Angel Has Fallen
I couldn’t wait to stop watching Angel Has Fallen.
Ten contributors to MSN Movies cast their ballots for the best films of 2008, unaware of what anyone else would pick. A simple point scale was used to weight the choices. And the result is one of the more surprisingly satisfying year-end consensus-mixes I've seen so far. Yeah, I'm one of the participants, and six of my top choices wound up on the aggregate list, but still...
Best of all, each title is accompanied by a micro-mini-essay by one of the critics. It ain't easy compressing one's appreciation into nuggets of less than 250 words, but the effort can occasionally yield its own rewards...
MSN Movies Top 10 (bottom to top):
See how that worked out? A mix of accessible popular favorites ("Dark Knight," "Pineapple," "Wall-E," "Slumdog") and... well, critical favorites ("Let the Right One In," "Wendy and Lucy," "The Edge of Heaven," "Christmas Tale"). But here's something I like: None of the Final Ten were #1 on more than two critics' lists, and the most cited films were "Let the Right One In" (8 lists) and "A Christmas Tale" (7 lists), with five of the other titles appearing on half the individual ballots ("The Wrestler," "In Bruges," "The Edge of Heaven," "The Dark Knight," "Wall-E"). The eclecticism is encapsulated in the #1 movie, a hodge-podge of idiosyncratic characters, emotions and stylistic flourishes that comes together as mysteriously and miraculously as the peculiar family it observes.
See the individual critics' lists here. Contributors include Sean Axmaker, Gregory Ellwood, David Fear, Richard T. Jameson, Don Kaye, Dave McCoy, Kim Morgan, Kathleen Murphy, James Rocchi.
Mine will probably change before I write it up for Scanners, because the MSN Movies deadline was the first week of December and I'm still catching up with new releases, screeners and my NetFlix queue -- which now includes video on demand via TiVo HD! (Oh boy! I finally got to see Ben Stein's aptly titled "Expelled: No Intelligence Allowed"!)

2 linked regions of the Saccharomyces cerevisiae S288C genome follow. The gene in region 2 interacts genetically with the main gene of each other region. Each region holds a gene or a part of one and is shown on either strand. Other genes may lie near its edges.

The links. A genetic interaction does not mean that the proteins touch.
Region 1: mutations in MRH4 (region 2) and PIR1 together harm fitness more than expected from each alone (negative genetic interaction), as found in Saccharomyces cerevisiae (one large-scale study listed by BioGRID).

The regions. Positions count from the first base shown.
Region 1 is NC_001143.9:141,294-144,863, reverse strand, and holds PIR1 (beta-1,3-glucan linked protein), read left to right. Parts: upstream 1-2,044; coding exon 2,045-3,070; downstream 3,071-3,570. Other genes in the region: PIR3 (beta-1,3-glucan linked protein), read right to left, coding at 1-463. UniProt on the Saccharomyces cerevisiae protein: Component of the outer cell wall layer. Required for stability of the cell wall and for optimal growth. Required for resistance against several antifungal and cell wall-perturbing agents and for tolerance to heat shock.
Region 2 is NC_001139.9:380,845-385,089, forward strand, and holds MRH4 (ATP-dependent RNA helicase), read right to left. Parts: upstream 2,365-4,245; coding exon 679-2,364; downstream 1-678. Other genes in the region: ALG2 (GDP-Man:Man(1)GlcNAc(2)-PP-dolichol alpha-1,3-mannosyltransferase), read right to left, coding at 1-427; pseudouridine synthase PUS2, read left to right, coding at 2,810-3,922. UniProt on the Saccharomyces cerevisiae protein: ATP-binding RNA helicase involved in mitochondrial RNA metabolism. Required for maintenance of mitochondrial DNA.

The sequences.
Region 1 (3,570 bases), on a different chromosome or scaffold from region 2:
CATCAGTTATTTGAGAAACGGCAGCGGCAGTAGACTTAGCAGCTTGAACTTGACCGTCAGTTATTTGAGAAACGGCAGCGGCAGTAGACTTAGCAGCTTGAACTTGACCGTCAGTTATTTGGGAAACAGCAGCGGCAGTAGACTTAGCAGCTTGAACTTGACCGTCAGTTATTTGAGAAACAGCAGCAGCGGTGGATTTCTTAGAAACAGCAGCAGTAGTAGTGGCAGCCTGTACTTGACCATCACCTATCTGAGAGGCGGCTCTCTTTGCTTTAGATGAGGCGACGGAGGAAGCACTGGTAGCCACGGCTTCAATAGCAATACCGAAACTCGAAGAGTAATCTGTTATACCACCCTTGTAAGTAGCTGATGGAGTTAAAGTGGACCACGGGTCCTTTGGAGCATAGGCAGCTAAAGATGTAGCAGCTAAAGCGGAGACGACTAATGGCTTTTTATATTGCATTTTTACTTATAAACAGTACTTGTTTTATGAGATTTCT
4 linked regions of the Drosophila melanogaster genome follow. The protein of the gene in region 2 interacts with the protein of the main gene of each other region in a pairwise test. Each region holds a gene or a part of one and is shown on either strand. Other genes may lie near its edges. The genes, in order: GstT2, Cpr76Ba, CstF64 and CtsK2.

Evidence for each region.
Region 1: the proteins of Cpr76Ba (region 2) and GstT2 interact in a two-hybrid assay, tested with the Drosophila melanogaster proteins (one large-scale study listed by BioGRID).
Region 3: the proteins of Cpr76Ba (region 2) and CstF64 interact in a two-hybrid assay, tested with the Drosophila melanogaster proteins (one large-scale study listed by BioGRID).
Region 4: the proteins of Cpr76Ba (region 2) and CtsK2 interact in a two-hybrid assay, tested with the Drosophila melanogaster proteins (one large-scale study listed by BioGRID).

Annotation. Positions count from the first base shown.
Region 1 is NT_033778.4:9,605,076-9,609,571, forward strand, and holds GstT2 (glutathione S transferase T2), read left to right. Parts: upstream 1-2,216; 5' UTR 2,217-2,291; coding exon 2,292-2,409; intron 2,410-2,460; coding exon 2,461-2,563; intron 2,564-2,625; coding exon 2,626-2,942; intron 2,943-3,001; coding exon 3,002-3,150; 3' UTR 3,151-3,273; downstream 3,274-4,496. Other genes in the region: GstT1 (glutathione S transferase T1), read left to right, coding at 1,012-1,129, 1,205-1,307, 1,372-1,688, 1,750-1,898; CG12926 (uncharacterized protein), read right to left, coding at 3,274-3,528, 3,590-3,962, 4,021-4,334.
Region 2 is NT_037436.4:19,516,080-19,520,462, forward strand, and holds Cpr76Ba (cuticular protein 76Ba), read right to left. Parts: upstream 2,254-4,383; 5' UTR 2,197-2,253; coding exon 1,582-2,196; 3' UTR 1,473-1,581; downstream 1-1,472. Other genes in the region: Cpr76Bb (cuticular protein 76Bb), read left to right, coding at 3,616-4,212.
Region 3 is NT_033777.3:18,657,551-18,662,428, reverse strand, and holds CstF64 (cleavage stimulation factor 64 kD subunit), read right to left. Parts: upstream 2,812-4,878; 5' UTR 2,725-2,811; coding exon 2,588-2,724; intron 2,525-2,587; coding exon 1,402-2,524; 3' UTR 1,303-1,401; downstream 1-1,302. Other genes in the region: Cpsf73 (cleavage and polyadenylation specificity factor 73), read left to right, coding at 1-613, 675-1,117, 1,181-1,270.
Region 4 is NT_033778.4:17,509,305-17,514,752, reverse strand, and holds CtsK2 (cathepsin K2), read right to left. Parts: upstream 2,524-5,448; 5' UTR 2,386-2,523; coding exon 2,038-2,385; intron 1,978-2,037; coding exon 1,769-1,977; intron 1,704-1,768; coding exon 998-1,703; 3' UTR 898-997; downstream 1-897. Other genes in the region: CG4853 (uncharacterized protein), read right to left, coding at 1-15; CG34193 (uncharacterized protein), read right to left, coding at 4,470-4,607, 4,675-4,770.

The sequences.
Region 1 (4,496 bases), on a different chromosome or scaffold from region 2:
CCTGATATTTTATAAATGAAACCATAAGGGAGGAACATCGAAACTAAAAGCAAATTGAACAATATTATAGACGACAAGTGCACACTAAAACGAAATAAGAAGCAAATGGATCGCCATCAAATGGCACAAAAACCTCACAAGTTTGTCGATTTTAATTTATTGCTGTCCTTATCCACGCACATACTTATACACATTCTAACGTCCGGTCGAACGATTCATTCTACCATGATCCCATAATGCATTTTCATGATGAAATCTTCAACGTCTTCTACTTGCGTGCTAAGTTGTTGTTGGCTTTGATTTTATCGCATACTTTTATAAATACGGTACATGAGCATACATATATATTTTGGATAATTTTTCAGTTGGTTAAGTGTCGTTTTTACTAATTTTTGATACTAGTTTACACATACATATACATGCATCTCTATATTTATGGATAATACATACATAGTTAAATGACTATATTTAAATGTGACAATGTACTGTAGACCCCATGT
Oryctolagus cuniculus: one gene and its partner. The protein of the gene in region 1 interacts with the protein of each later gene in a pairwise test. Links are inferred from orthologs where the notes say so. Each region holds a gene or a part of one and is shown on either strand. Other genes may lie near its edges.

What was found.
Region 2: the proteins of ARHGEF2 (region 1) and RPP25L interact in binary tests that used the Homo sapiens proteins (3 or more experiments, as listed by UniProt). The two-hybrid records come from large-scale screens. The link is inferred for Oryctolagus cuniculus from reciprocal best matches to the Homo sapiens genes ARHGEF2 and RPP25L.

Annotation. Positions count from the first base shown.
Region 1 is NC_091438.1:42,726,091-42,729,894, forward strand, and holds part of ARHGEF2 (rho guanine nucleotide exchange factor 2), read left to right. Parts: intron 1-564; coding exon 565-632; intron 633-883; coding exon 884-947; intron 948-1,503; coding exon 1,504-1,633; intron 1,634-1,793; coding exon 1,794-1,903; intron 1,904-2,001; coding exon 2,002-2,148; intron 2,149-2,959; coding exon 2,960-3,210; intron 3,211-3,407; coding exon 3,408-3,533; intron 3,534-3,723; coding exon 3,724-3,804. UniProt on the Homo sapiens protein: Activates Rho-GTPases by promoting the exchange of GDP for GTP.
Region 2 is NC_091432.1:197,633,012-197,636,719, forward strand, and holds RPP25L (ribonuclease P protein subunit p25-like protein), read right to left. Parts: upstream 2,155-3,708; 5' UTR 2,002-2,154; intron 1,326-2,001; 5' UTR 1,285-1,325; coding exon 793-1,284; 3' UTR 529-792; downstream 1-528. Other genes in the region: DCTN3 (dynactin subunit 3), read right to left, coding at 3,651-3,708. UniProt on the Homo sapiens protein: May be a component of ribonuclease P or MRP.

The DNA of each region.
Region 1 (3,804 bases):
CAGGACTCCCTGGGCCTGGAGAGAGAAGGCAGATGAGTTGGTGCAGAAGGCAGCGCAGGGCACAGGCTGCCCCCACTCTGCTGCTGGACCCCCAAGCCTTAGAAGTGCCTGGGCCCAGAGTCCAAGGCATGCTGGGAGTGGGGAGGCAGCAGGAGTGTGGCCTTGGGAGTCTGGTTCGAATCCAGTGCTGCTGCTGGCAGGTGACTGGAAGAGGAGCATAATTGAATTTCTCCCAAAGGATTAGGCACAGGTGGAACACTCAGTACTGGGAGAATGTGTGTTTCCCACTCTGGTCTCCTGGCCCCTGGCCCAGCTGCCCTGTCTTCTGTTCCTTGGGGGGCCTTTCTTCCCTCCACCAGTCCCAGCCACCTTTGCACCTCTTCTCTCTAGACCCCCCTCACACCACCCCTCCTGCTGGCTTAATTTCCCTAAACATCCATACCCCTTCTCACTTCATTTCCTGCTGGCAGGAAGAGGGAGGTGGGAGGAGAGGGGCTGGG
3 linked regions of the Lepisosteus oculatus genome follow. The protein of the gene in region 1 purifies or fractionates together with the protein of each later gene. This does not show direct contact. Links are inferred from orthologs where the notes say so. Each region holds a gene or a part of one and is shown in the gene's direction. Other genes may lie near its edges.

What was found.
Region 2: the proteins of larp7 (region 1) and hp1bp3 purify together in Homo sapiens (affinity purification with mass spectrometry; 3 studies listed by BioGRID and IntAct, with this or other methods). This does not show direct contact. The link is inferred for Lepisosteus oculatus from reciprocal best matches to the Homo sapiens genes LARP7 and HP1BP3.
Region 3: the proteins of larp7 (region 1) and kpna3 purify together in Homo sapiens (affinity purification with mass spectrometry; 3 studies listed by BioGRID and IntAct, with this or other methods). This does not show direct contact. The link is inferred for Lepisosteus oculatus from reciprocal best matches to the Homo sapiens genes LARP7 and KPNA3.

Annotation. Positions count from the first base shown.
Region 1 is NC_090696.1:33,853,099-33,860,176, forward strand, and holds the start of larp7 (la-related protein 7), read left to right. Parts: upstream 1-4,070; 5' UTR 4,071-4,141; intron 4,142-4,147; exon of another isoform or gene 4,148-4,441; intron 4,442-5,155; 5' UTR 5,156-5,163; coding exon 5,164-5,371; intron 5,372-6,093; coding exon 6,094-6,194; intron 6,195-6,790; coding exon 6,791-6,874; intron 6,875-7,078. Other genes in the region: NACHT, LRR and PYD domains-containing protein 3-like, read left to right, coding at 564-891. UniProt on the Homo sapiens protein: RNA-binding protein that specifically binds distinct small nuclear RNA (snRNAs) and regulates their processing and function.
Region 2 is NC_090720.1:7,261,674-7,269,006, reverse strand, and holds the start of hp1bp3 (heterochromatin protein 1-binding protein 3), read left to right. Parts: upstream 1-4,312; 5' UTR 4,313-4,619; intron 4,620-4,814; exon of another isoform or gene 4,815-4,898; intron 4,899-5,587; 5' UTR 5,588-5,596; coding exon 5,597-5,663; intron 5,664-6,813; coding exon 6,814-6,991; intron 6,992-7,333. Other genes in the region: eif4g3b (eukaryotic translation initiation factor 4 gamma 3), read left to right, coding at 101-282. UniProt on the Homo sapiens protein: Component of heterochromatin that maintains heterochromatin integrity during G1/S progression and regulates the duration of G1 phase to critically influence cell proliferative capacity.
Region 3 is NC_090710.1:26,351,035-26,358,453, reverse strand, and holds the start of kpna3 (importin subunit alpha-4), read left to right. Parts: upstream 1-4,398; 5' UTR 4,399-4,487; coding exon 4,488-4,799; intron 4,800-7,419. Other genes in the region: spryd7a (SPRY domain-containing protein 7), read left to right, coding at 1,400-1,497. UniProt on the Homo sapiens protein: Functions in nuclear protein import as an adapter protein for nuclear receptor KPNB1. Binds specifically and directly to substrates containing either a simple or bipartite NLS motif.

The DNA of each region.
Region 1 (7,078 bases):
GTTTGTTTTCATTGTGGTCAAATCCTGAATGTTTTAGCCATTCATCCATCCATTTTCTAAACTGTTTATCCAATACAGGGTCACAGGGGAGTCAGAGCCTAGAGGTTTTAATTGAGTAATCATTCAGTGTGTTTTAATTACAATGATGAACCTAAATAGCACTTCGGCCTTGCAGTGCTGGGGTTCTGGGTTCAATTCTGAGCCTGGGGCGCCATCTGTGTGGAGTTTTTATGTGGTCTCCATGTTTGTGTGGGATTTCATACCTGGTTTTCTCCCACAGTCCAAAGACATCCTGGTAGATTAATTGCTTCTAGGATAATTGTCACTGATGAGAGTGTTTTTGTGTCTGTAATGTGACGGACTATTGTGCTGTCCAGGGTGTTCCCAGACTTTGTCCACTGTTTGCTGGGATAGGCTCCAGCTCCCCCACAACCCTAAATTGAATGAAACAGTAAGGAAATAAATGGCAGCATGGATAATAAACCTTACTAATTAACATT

Here's my MSN Movies list, pretty much the way it plopped out of my head. I just decided to leave it like that:
Imagine some friends sitting around getting high in front of the TV late one afternoon, and they start fantasizing about the ultimate weed-action-paranoid-gangster-Ninja comedy they'd like to see (and be in, and cast one another in), each of them trying to outdo the others for awesomeness while struggling to maintain concentration. It's possible they might improvise a questionably coherent serial narrative as preposterously inspired as "Pineapple Express" -- if they were comic geniuses like BFFFs Seth Rogen and Evan Goldberg (co-authors of "Superbad"), who conceived and/or smoked this screenplay with some story contributions from their pal Judd Apatow, that is.
To say that "Pineapple Express" is the aforementioned movie, the transcendent stoner-buddy experience suggested by the title (which is also the name of a supreme class of bud), is both necessary and insufficient. "PE" is as conceptually clever and daring as anything by QuentinTarantino or Charlie Kaufman, and funnier besides. A dealer (James Franco, who should vie with Colin Farrell in "In Bruges" for year-end acting honors) and a customer (Rogen) inhale the titular bud and fall down the rabbit hole into a thriller bromance with bad cops and crooks and chases and explosions and guns. Did I mention Ninjas? And in the morning, over eggs and coffee at a greasy spoon, they solidify the legends of the night before, tweaking and spinning them so that they're even cooler and funnier in the retelling.
A nightmare movie ruled by nightmare logic, and gorgeous from start to finish.
From a childhood of pain, a lifetime of art.
A review of Amazon's new anti-superhero series The Boys, which premieres on July 26.